Around lunchtime I headed back down the logging roads and back to the interstate.  Passing right by the state capitol, I decided to stop and take a brief tour (the main capitol building is 3 min off the highway!).  It’s definitely worth a stop – free tours leave from the second floor every hour on the hour from about 10am to 3pm.  And after you tour the capitol, you can zip down to the Capitol State Forest to see a Hermit Warbler (easiest to see May through mid-July along the B- and C- roads near Larch Mtn and Capitol Peak – bring your binoculars!).

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Eastern & Western Washington

It’s been great just spending a little time home in Washington state, enjoying our “early summer” weather (55 degrees and raining).  I had one free day last week, and decided to make a quick run across the mountains to do a little birding.

One of the few good things about getting up at 4am – the amazingly spectacular sunrises:

In less than two hours I was on Umtanum Road, southwest of Ellensburg.  This area is one of my absolute favorite places in central Washington.  The scenery is gorgeous, and the birds are usually plentiful.  I lucked into a nice male Bullock’s Oriole in the first 10 minutes.

This area is predominately sage brush, open Ponderosa pine forests, and some brushy riparian areas near the creeks (which were running high).  There were still some areas of wildflowers blooming amongst the sage.  [And Umtanum Falls was bee-free, Jonsies!]

I soon came to a little creek, where a Lazuli Bunting was singing his little heart out at the top of a small tree.

Other highlights were Western and Mountain Bluebirds – I saw dozens of them, including this nice male Mountain below.

I was a good trip, and I headed home around noon to do some errands and mow the grass.  I picked up most of my target species, but I dipped on White-headed Woodpecker – next time, Mr. Pecker!


I spent the weekend with my family on the Olympic Peninsula.  While the weather was mostly marginal, we enjoyed our time there.  Sunday morning was actually quite nice, and Kristi and I hiked the Geyser Valley trail in Olympic National Park.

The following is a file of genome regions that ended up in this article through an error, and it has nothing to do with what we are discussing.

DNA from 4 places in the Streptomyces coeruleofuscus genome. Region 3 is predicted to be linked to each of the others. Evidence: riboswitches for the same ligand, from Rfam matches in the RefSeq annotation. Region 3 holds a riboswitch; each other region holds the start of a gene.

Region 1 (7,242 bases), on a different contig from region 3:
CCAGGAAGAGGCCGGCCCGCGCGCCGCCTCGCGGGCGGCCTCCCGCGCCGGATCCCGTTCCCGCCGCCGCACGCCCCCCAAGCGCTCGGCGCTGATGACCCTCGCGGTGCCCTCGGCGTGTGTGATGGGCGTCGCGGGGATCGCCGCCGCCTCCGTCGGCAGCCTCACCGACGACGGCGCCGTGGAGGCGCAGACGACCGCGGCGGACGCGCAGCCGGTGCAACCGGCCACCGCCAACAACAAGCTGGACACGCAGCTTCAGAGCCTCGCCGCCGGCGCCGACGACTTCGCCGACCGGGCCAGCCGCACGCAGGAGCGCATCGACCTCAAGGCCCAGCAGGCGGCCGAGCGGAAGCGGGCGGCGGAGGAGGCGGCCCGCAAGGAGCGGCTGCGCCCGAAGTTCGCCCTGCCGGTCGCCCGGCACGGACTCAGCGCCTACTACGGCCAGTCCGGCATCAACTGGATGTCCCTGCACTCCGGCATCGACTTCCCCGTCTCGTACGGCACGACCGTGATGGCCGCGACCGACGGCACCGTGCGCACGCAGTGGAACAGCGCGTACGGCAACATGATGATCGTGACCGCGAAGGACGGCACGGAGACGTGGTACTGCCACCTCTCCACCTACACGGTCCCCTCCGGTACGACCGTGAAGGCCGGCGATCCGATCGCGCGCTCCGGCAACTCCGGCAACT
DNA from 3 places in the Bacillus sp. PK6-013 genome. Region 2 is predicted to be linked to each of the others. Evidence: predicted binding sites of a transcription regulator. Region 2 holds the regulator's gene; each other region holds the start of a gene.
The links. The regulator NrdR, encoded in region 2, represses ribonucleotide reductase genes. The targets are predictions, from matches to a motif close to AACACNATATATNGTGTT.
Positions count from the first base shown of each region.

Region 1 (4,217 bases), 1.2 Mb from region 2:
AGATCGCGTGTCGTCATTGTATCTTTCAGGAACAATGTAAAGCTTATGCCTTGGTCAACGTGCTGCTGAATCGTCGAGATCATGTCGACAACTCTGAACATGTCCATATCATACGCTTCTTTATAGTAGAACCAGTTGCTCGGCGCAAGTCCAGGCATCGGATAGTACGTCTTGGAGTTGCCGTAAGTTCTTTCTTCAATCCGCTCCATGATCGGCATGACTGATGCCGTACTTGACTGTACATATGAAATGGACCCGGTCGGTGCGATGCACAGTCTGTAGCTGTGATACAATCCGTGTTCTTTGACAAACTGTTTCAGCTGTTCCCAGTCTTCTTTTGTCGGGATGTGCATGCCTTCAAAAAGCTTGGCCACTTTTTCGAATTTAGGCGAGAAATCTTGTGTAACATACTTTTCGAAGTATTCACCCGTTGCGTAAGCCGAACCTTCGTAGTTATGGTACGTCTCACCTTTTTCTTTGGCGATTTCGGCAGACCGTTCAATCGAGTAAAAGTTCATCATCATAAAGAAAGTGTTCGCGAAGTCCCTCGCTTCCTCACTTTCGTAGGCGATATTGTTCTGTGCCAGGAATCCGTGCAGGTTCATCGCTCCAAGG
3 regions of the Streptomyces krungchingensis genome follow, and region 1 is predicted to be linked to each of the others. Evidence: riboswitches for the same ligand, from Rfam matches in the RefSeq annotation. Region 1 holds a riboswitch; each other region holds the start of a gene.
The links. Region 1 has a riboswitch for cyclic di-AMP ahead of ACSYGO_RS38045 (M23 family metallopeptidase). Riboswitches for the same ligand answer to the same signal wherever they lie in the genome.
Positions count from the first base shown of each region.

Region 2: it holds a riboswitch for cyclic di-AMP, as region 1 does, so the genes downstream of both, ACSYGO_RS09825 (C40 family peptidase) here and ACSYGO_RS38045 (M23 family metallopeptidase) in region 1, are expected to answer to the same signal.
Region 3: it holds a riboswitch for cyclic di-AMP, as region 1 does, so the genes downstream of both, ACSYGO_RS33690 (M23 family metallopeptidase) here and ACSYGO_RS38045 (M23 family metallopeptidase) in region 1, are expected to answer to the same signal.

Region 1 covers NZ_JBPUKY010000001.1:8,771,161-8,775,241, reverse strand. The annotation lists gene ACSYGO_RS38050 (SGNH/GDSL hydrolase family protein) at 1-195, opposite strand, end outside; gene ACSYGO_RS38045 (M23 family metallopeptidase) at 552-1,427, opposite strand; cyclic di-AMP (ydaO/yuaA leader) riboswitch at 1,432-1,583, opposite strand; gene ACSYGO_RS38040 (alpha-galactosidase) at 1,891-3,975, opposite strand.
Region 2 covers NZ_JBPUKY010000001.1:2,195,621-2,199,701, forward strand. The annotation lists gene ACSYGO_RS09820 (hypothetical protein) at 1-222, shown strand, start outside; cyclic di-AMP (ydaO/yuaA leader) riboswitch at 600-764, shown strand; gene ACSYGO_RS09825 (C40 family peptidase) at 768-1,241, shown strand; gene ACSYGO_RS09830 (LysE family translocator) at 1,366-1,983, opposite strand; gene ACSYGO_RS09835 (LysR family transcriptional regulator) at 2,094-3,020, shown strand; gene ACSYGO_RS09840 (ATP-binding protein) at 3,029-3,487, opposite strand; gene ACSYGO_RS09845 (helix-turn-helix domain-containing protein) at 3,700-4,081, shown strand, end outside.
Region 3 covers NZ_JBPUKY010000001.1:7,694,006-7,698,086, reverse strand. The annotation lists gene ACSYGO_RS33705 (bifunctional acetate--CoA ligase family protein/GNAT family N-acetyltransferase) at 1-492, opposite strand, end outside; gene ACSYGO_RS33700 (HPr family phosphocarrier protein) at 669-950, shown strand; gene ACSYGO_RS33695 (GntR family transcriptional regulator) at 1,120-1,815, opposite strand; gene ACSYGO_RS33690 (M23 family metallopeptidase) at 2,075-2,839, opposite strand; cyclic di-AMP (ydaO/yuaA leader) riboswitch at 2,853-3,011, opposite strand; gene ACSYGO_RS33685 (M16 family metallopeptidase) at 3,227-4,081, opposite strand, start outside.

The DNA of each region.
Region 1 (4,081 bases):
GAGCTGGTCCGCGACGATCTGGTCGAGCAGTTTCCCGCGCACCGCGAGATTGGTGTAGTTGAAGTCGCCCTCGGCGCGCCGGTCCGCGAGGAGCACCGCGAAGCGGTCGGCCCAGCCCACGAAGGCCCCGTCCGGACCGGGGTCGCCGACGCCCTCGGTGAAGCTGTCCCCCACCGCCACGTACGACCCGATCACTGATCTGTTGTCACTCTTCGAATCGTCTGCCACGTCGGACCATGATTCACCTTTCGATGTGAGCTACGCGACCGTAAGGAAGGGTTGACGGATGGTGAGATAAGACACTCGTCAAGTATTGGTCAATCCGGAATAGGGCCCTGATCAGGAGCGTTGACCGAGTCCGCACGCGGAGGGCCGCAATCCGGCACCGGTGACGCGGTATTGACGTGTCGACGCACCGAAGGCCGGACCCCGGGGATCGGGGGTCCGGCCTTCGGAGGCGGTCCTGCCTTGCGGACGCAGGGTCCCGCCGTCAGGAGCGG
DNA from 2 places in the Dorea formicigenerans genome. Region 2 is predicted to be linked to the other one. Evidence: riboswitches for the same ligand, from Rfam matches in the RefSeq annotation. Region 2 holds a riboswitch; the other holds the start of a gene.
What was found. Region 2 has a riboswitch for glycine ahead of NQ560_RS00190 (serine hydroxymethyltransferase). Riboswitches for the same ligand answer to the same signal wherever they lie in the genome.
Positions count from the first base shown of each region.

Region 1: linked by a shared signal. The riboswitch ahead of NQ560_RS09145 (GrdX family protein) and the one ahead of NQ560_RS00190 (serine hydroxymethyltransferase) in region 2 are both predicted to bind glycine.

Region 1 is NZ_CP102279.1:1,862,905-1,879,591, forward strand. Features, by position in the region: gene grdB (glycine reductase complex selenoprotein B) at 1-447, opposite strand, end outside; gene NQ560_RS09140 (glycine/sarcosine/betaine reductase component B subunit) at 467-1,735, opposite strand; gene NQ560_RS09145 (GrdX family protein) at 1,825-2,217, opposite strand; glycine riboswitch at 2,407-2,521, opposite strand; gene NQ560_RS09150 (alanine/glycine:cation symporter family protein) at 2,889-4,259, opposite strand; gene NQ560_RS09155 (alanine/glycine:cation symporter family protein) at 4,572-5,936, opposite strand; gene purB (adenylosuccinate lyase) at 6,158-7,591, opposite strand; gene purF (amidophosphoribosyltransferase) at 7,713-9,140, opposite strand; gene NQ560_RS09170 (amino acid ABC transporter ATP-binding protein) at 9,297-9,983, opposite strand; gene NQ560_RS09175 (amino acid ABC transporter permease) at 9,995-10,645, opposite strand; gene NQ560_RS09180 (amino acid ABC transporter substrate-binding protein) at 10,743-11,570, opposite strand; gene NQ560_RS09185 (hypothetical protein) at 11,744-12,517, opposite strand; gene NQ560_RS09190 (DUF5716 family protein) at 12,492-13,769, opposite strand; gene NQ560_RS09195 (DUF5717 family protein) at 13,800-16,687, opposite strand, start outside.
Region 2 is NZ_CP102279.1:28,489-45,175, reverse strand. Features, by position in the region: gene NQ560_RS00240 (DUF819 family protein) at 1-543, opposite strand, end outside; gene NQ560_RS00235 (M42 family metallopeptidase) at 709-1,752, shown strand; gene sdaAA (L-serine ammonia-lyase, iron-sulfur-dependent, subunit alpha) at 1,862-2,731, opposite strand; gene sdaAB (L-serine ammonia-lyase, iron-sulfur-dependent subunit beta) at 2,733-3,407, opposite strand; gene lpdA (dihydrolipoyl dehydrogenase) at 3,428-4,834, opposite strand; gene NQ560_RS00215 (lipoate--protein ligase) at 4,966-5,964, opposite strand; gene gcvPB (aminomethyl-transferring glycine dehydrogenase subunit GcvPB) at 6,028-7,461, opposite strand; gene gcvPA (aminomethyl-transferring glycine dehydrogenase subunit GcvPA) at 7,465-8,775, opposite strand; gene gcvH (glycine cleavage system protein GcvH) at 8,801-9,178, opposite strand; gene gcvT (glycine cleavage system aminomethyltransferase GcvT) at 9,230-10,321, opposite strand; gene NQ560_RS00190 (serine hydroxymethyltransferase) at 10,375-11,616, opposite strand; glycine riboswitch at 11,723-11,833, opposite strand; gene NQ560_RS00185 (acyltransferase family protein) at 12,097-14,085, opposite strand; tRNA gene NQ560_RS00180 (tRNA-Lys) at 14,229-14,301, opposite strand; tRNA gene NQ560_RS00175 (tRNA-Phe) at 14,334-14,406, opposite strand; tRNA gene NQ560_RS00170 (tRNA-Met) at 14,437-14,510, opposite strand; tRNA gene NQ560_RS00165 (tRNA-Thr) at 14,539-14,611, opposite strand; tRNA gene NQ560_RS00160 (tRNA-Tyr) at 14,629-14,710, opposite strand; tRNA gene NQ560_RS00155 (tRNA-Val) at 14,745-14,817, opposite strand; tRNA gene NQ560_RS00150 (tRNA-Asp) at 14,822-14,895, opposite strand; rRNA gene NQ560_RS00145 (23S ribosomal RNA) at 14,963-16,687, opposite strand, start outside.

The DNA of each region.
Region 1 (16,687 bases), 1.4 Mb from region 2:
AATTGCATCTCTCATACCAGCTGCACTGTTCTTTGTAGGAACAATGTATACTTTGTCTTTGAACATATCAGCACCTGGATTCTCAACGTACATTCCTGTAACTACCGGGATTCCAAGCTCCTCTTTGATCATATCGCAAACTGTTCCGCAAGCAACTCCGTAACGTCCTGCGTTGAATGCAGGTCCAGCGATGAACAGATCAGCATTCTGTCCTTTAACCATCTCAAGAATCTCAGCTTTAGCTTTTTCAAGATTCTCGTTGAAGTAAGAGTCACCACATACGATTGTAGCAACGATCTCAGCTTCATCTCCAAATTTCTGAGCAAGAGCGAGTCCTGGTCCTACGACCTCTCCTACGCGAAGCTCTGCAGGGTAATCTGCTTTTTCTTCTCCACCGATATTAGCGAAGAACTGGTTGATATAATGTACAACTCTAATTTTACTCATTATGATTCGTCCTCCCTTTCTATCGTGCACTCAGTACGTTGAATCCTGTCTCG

This is one of my favorite hikes in the northern Olympics.  Bird highlights were Hammond’s Flycatcher, Warbling Vireo, and Western Tanager.  We also saw a Northwestern Garter Snake.

Despite its otherwise rich biodiversity, Olympic National Park is home to only three total species of reptiles – two of which are garter snakes.  It’s just too cold and rainy here for herps, I guess.

We wrapped up a visit to the Peninsula with a trip to Graysmarsh Farm in Sequim.

If you’re ever in the area, I highly, highly recommend a stop there between early June and the end of August.  They have (in rough chronological order of ripening): strawberries, boysenberries, blueberries, raspberries, blackberries, and marionberries.  The berries are delicious, and it’s easy picking – as opposed to many of the places around Seattle that are usually so picked over it’s hard to find a ripe berry.   We picked about 6 lbs of strawberries in less than 30 min with the kids “helping” – and it was less than $11.  You can also cut your own lavender there in mid-July.

All in all, it has been a relaxing couple of weeks.  I’ll be mostly around Washington state for another two weeks or so before heading to southern California and Arizona.